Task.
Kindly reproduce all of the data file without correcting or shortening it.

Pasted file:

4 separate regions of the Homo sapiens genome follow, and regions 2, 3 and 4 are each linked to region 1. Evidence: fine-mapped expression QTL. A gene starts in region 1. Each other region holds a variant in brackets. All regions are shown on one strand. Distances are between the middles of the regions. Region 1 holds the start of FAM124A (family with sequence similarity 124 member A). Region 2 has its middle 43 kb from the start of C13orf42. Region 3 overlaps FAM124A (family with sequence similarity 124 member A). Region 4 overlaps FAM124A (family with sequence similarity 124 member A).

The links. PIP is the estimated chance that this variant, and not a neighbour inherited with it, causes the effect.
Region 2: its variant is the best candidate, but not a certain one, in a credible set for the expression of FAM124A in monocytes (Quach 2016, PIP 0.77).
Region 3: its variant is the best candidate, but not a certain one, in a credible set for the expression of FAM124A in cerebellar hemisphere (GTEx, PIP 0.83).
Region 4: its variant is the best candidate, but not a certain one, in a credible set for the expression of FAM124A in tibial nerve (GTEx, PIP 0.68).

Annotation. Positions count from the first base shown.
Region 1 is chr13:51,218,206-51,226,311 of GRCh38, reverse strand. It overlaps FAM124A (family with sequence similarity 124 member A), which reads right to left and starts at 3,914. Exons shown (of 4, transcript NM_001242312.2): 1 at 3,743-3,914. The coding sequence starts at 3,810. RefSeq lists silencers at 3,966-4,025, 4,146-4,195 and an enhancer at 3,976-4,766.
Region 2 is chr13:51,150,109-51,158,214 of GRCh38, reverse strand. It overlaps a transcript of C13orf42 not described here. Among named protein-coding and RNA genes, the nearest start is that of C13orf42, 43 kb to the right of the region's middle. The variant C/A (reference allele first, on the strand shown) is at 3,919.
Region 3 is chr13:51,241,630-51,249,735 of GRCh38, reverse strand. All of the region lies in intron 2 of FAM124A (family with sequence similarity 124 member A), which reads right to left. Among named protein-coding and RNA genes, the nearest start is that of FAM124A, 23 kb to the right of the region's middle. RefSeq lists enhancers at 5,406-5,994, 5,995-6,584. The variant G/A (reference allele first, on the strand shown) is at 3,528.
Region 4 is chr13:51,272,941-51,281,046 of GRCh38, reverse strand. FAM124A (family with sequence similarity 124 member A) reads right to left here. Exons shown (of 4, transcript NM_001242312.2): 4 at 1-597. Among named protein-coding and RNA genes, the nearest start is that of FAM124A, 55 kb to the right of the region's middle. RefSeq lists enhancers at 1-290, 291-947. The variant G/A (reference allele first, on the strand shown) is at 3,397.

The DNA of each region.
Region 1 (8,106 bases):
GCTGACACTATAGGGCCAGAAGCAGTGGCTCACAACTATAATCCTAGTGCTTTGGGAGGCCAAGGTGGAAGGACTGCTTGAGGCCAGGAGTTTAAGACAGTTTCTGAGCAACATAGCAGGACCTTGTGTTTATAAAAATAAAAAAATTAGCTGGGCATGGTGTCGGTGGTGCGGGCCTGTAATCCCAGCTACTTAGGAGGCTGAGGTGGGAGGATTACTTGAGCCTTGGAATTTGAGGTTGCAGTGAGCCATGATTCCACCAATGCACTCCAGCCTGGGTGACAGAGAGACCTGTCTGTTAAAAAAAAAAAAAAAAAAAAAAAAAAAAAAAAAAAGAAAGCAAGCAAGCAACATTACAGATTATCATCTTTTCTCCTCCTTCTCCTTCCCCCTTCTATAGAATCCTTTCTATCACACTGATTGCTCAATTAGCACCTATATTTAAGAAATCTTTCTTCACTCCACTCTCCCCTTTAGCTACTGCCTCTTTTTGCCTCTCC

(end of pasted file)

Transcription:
4 separate regions of the Homo sapiens genome follow, and regions 2, 3 and 4 are each linked to region 1. Evidence: fine-mapped expression QTL. A gene starts in region 1. Each other region holds a variant in brackets. All regions are shown on one strand. Distances are between the middles of the regions. Region 1 holds the start of FAM124A (family with sequence similarity 124 member A). Region 2 has its middle 43 kb from the start of C13orf42. Region 3 overlaps FAM124A (family with sequence similarity 124 member A). Region 4 overlaps FAM124A (family with sequence similarity 124 member A).

The links. PIP is the estimated chance that this variant, and not a neighbour inherited with it, causes the effect.
Region 2: its variant is the best candidate, but not a certain one, in a credible set for the expression of FAM124A in monocytes (Quach 2016, PIP 0.77).
Region 3: its variant is the best candidate, but not a certain one, in a credible set for the expression of FAM124A in cerebellar hemisphere (GTEx, PIP 0.83).
Region 4: its variant is the best candidate, but not a certain one, in a credible set for the expression of FAM124A in tibial nerve (GTEx, PIP 0.68).

Annotation. Positions count from the first base shown.
Region 1 is chr13:51,218,206-51,226,311 of GRCh38, reverse strand. It overlaps FAM124A (family with sequence similarity 124 member A), which reads right to left and starts at 3,914. Exons shown (of 4, transcript NM_001242312.2): 1 at 3,743-3,914. The coding sequence starts at 3,810. RefSeq lists silencers at 3,966-4,025, 4,146-4,195 and an enhancer at 3,976-4,766.
Region 2 is chr13:51,150,109-51,158,214 of GRCh38, reverse strand. It overlaps a transcript of C13orf42 not described here. Among named protein-coding and RNA genes, the nearest start is that of C13orf42, 43 kb to the right of the region's middle. The variant C/A (reference allele first, on the strand shown) is at 3,919.
Region 3 is chr13:51,241,630-51,249,735 of GRCh38, reverse strand. All of the region lies in intron 2 of FAM124A (family with sequence similarity 124 member A), which reads right to left. Among named protein-coding and RNA genes, the nearest start is that of FAM124A, 23 kb to the right of the region's middle. RefSeq lists enhancers at 5,406-5,994, 5,995-6,584. The variant G/A (reference allele first, on the strand shown) is at 3,528.
Region 4 is chr13:51,272,941-51,281,046 of GRCh38, reverse strand. FAM124A (family with sequence similarity 124 member A) reads right to left here. Exons shown (of 4, transcript NM_001242312.2): 4 at 1-597. Among named protein-coding and RNA genes, the nearest start is that of FAM124A, 55 kb to the right of the region's middle. RefSeq lists enhancers at 1-290, 291-947. The variant G/A (reference allele first, on the strand shown) is at 3,397.

The DNA of each region.
Region 1 (8,106 bases):
GCTGACACTATAGGGCCAGAAGCAGTGGCTCACAACTATAATCCTAGTGCTTTGGGAGGCCAAGGTGGAAGGACTGCTTGAGGCCAGGAGTTTAAGACAGTTTCTGAGCAACATAGCAGGACCTTGTGTTTATAAAAATAAAAAAATTAGCTGGGCATGGTGTCGGTGGTGCGGGCCTGTAATCCCAGCTACTTAGGAGGCTGAGGTGGGAGGATTACTTGAGCCTTGGAATTTGAGGTTGCAGTGAGCCATGATTCCACCAATGCACTCCAGCCTGGGTGACAGAGAGACCTGTCTGTTAAAAAAAAAAAAAAAAAAAAAAAAAAAAAAAAAAAGAAAGCAAGCAAGCAACATTACAGATTATCATCTTTTCTCCTCCTTCTCCTTCCCCCTTCTATAGAATCCTTTCTATCACACTGATTGCTCAATTAGCACCTATATTTAAGAAATCTTTCTTCACTCCACTCTCCCCTTTAGCTACTGCCTCTTTTTGCCTCTCC